PASTOR JOEL OSTEEN ANSWERS CRITICS AND IS OVERCOME BY A BURST OF EMOTION ON "60 MINUTES" SUNDAY
"We're Not Perfect," Says America's Most Popular Preacher
Answering his critics, Pastor Joel Osteen says he's not perfect, but the reward he gets from helping to change the lives of his followers is affirmation enough that he is preaching the right message. Then, the popular pastor, who is seen, heard and read by millions across the world, breaks down in tears in his interview with correspondent Byron Pitts. Osteen's interview will be broadcast on 60 MINUTES, Sunday Oct. 14 (7:30-9:00 PM, ET/7:00-9:00 PM, PT) on the CBS Television Network.
"You know, you get people that want to criticize, 'You're not doing enough of this, enough of that.' Well, we're not perfect," he tells Pitts. "But to have, you know, hundreds of people telling you, 'You changed my life. I haven't been in church in 30 years,' or 'You saved my marriage.' Not me, but God, but they're telling me...," says Osteen, who then buries his head in his hands. "I told you I was a crybaby, but you just feel very rewarded. You feel very humbled," says Osteen of his reaction to his followers' thanks. Click here to watch an excerpt of the interview.
Osteen's message lacks the fire and brimstone of fundamentalism and eschews doctrinaire interpretation of the Bible. His extremely positive message, delivered to 42,000 attendees each week in his Lakewood church in Houston and in books and speaking tours, is attacked by theologians for being too optimistic and easy. "I think it's a cotton candy gospel," says Dr. Michael Horton, theology professor at Westminster Seminary in Escondido, Calif. "His core message is God is nice, you're nice, be nice....If it were a form of music, I think it would be easy listening," he tells Pitts.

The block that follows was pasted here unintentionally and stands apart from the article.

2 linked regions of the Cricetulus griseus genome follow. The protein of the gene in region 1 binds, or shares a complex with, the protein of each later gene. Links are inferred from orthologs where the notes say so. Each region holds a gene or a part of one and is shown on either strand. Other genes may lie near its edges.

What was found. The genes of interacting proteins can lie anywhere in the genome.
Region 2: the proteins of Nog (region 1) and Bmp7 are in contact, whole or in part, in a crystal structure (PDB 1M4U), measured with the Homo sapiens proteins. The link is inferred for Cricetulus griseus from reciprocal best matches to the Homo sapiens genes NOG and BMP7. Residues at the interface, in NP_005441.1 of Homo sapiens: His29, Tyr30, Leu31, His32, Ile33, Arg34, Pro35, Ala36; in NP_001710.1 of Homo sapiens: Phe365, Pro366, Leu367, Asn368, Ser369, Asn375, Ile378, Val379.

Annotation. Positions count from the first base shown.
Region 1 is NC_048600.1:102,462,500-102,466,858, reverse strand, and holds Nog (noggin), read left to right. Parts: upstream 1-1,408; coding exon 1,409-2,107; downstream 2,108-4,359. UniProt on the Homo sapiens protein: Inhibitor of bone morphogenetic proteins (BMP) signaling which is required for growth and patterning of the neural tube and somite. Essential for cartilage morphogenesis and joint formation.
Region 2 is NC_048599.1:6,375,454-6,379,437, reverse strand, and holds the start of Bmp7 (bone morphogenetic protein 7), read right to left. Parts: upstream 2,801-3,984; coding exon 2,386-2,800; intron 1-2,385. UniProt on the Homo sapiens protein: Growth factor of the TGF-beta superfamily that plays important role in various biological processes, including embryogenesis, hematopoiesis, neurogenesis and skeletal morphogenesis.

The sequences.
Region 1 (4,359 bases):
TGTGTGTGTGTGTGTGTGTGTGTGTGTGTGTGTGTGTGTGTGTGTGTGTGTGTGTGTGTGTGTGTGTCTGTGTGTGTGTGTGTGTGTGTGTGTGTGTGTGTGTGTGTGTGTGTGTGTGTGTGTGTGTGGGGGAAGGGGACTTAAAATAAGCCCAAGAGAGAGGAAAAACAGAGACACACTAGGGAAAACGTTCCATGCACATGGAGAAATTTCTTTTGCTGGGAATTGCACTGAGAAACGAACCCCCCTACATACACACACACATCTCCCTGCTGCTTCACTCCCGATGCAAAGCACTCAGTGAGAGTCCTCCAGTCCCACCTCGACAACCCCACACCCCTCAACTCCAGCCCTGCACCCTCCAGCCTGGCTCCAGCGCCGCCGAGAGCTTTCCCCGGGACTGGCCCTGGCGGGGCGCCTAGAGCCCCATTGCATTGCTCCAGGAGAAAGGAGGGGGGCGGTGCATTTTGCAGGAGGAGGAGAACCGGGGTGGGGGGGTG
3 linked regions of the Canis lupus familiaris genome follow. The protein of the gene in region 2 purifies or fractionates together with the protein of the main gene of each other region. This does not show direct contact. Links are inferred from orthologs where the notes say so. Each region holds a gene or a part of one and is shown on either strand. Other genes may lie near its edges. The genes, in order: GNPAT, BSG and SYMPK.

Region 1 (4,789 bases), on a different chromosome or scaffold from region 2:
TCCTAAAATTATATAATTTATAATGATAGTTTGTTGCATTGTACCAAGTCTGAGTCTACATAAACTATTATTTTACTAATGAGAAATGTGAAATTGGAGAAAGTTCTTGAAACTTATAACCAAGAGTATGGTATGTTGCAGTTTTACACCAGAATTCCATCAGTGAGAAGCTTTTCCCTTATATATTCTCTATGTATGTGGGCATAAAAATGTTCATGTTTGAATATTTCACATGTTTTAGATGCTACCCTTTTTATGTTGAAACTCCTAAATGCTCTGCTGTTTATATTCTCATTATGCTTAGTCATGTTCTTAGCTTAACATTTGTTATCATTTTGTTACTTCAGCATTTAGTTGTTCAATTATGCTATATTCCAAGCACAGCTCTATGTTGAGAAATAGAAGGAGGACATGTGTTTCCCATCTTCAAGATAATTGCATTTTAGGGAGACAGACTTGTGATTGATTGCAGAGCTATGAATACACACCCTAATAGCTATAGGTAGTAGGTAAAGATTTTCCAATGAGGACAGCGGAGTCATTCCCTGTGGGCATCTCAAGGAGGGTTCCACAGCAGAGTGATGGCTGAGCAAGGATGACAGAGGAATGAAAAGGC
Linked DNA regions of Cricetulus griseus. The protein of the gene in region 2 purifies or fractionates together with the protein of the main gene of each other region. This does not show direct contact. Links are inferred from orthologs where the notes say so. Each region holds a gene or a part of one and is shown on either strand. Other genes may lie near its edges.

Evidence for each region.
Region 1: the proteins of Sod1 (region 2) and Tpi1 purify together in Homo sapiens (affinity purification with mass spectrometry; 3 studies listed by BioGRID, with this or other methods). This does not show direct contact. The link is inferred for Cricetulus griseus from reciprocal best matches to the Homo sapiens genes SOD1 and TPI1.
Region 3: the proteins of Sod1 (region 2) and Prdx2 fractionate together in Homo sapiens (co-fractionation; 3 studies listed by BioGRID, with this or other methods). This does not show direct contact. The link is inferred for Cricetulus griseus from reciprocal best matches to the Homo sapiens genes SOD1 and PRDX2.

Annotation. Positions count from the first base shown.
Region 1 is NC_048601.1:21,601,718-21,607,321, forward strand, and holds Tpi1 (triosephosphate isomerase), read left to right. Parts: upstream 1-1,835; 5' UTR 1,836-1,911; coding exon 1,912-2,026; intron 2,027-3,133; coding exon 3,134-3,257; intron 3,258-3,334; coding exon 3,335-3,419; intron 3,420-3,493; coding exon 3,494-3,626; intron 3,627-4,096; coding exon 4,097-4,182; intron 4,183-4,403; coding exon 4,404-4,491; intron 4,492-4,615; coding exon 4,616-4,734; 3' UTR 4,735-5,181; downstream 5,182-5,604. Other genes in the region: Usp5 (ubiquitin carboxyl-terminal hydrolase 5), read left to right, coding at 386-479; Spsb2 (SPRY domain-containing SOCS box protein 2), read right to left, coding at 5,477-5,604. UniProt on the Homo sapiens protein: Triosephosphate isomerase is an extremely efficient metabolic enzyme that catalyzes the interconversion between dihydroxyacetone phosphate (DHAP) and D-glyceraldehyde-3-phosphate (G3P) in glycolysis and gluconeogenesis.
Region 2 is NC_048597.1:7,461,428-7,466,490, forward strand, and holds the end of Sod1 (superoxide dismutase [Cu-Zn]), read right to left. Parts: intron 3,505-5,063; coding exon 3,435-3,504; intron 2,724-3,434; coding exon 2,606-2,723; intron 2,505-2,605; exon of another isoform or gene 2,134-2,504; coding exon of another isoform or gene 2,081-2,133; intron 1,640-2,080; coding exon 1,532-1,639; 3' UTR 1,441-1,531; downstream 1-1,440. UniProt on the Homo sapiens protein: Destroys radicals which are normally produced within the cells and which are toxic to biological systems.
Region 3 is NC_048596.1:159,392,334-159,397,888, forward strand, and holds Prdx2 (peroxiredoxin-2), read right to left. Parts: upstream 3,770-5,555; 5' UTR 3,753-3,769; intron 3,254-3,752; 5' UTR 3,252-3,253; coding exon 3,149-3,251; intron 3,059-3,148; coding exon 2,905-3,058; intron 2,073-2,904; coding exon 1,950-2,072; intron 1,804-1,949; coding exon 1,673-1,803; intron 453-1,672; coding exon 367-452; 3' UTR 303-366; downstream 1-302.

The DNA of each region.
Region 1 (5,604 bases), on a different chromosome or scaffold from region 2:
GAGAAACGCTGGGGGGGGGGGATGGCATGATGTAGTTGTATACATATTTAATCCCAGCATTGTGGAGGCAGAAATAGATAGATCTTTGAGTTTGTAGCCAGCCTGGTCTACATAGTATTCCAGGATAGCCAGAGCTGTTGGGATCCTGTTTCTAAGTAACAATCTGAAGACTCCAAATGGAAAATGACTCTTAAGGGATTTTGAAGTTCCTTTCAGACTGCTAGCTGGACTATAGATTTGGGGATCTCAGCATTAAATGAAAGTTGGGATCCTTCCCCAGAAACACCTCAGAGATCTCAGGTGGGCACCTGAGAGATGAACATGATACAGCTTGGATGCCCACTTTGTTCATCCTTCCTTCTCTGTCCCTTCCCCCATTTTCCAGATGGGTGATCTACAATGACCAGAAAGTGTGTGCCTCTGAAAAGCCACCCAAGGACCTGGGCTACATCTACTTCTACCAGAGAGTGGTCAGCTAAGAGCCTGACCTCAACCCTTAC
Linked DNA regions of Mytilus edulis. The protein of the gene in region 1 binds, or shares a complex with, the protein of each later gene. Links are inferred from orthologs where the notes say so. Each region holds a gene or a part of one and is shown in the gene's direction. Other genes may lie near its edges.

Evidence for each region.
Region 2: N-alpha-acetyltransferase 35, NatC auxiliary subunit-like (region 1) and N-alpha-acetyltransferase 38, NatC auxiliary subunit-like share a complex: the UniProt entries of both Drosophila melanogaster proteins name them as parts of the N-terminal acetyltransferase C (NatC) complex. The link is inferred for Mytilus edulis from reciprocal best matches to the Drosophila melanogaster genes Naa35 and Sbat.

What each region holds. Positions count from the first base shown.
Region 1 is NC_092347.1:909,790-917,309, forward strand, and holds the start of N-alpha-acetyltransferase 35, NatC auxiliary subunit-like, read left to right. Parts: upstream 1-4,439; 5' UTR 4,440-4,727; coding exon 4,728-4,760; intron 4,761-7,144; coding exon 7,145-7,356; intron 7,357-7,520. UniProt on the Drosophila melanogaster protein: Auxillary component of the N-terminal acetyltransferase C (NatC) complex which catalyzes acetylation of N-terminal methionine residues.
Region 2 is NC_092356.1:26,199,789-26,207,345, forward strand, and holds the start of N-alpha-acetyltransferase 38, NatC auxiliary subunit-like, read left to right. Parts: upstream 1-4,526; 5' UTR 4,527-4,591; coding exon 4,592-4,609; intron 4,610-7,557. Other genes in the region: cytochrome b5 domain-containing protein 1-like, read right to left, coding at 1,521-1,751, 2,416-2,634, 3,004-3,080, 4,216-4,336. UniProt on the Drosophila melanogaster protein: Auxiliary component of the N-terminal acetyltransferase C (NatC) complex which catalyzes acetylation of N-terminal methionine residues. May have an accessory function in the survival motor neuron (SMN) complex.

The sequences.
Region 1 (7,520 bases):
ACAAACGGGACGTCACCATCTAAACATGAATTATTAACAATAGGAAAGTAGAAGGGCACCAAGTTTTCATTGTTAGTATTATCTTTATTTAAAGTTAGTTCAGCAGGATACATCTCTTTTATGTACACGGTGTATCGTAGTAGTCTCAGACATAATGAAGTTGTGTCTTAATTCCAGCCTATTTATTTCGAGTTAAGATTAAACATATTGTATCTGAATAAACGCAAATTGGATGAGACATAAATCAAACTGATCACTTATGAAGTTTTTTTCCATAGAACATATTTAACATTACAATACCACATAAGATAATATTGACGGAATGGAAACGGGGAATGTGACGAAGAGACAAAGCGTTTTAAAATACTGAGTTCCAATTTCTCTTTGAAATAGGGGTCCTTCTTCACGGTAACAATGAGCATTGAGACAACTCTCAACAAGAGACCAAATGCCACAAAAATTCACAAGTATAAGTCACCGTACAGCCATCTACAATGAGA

Osteen says he's just keeping a complicated subject simple. "Sometimes you have to keep it simple and not make it so complicated that people don't understand," he says. "I think you need to talk on the peoples' level, not dumbing it down, but just saying, 'You know what?...I could get up here and try to impress you with Greek words and doctrine.' And there are people that need that. They want to study deeper," he tells Pitts. "But I know what I'm called to do is say, 'I want to help you learn how to forgive today. I want to help you to have the right thoughts today.' Just simple, simple things," says Osteen.
The strategy has paid off in followers and revenue for Osteen, who came from behind the scenes eight years ago to take over his deceased father's ministry. His Sunday service, seen by 10 million television viewers worldwide, is the most-watched religious service in the world. His books are bestsellers in the U.S. and abroad and are available in 25 languages. In addition to the book revenue, Lakewood church takes in $43 million a year in collections and followers send another $30 million into his ministry by mail.